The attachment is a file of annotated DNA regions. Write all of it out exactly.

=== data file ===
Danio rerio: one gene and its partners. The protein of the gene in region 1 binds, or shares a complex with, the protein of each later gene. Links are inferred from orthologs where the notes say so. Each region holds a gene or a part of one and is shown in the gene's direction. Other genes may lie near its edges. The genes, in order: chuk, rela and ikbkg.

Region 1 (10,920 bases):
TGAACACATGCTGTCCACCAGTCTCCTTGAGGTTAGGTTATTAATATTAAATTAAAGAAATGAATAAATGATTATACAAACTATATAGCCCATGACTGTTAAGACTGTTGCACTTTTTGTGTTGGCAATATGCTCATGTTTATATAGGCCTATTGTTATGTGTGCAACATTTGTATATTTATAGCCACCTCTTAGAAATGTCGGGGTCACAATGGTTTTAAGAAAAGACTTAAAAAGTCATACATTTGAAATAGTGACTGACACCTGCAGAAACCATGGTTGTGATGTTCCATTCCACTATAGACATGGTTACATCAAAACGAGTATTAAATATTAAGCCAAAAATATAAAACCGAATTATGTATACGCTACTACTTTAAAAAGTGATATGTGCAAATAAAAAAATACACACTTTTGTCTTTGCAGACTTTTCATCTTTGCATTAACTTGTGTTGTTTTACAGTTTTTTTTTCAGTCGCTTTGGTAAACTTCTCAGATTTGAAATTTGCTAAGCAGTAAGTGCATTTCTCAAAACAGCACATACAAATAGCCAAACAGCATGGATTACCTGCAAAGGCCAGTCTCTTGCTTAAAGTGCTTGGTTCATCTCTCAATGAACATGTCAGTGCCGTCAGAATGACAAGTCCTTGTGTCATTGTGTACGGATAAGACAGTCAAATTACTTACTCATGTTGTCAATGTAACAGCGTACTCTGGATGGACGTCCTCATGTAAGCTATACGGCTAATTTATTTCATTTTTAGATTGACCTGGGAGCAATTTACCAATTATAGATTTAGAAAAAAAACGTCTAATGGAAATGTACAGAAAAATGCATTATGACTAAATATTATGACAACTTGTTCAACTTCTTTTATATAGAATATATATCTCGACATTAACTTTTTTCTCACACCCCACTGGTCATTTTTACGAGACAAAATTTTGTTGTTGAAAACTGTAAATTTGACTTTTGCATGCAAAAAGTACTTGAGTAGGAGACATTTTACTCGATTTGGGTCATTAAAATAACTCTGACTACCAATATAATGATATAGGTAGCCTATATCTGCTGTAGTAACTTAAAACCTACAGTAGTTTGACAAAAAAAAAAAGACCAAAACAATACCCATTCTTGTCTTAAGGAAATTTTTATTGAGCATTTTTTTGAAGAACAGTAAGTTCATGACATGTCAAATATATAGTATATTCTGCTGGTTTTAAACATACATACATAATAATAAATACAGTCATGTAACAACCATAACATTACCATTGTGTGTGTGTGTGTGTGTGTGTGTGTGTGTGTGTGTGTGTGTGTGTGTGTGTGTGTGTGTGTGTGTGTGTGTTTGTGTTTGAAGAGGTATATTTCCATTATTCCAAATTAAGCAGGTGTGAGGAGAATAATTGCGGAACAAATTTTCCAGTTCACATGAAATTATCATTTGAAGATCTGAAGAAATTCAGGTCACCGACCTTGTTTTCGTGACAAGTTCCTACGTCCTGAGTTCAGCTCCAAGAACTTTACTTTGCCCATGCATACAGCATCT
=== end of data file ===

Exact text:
Danio rerio: one gene and its partners. The protein of the gene in region 1 binds, or shares a complex with, the protein of each later gene. Links are inferred from orthologs where the notes say so. Each region holds a gene or a part of one and is shown in the gene's direction. Other genes may lie near its edges. The genes, in order: chuk, rela and ikbkg.

Region 1 (10,920 bases):
TGAACACATGCTGTCCACCAGTCTCCTTGAGGTTAGGTTATTAATATTAAATTAAAGAAATGAATAAATGATTATACAAACTATATAGCCCATGACTGTTAAGACTGTTGCACTTTTTGTGTTGGCAATATGCTCATGTTTATATAGGCCTATTGTTATGTGTGCAACATTTGTATATTTATAGCCACCTCTTAGAAATGTCGGGGTCACAATGGTTTTAAGAAAAGACTTAAAAAGTCATACATTTGAAATAGTGACTGACACCTGCAGAAACCATGGTTGTGATGTTCCATTCCACTATAGACATGGTTACATCAAAACGAGTATTAAATATTAAGCCAAAAATATAAAACCGAATTATGTATACGCTACTACTTTAAAAAGTGATATGTGCAAATAAAAAAATACACACTTTTGTCTTTGCAGACTTTTCATCTTTGCATTAACTTGTGTTGTTTTACAGTTTTTTTTTCAGTCGCTTTGGTAAACTTCTCAGATTTGAAATTTGCTAAGCAGTAAGTGCATTTCTCAAAACAGCACATACAAATAGCCAAACAGCATGGATTACCTGCAAAGGCCAGTCTCTTGCTTAAAGTGCTTGGTTCATCTCTCAATGAACATGTCAGTGCCGTCAGAATGACAAGTCCTTGTGTCATTGTGTACGGATAAGACAGTCAAATTACTTACTCATGTTGTCAATGTAACAGCGTACTCTGGATGGACGTCCTCATGTAAGCTATACGGCTAATTTATTTCATTTTTAGATTGACCTGGGAGCAATTTACCAATTATAGATTTAGAAAAAAAACGTCTAATGGAAATGTACAGAAAAATGCATTATGACTAAATATTATGACAACTTGTTCAACTTCTTTTATATAGAATATATATCTCGACATTAACTTTTTTCTCACACCCCACTGGTCATTTTTACGAGACAAAATTTTGTTGTTGAAAACTGTAAATTTGACTTTTGCATGCAAAAAGTACTTGAGTAGGAGACATTTTACTCGATTTGGGTCATTAAAATAACTCTGACTACCAATATAATGATATAGGTAGCCTATATCTGCTGTAGTAACTTAAAACCTACAGTAGTTTGACAAAAAAAAAAAGACCAAAACAATACCCATTCTTGTCTTAAGGAAATTTTTATTGAGCATTTTTTTGAAGAACAGTAAGTTCATGACATGTCAAATATATAGTATATTCTGCTGGTTTTAAACATACATACATAATAATAAATACAGTCATGTAACAACCATAACATTACCATTGTGTGTGTGTGTGTGTGTGTGTGTGTGTGTGTGTGTGTGTGTGTGTGTGTGTGTGTGTGTGTGTGTGTGTGTTTGTGTTTGAAGAGGTATATTTCCATTATTCCAAATTAAGCAGGTGTGAGGAGAATAATTGCGGAACAAATTTTCCAGTTCACATGAAATTATCATTTGAAGATCTGAAGAAATTCAGGTCACCGACCTTGTTTTCGTGACAAGTTCCTACGTCCTGAGTTCAGCTCCAAGAACTTTACTTTGCCCATGCATACAGCATCT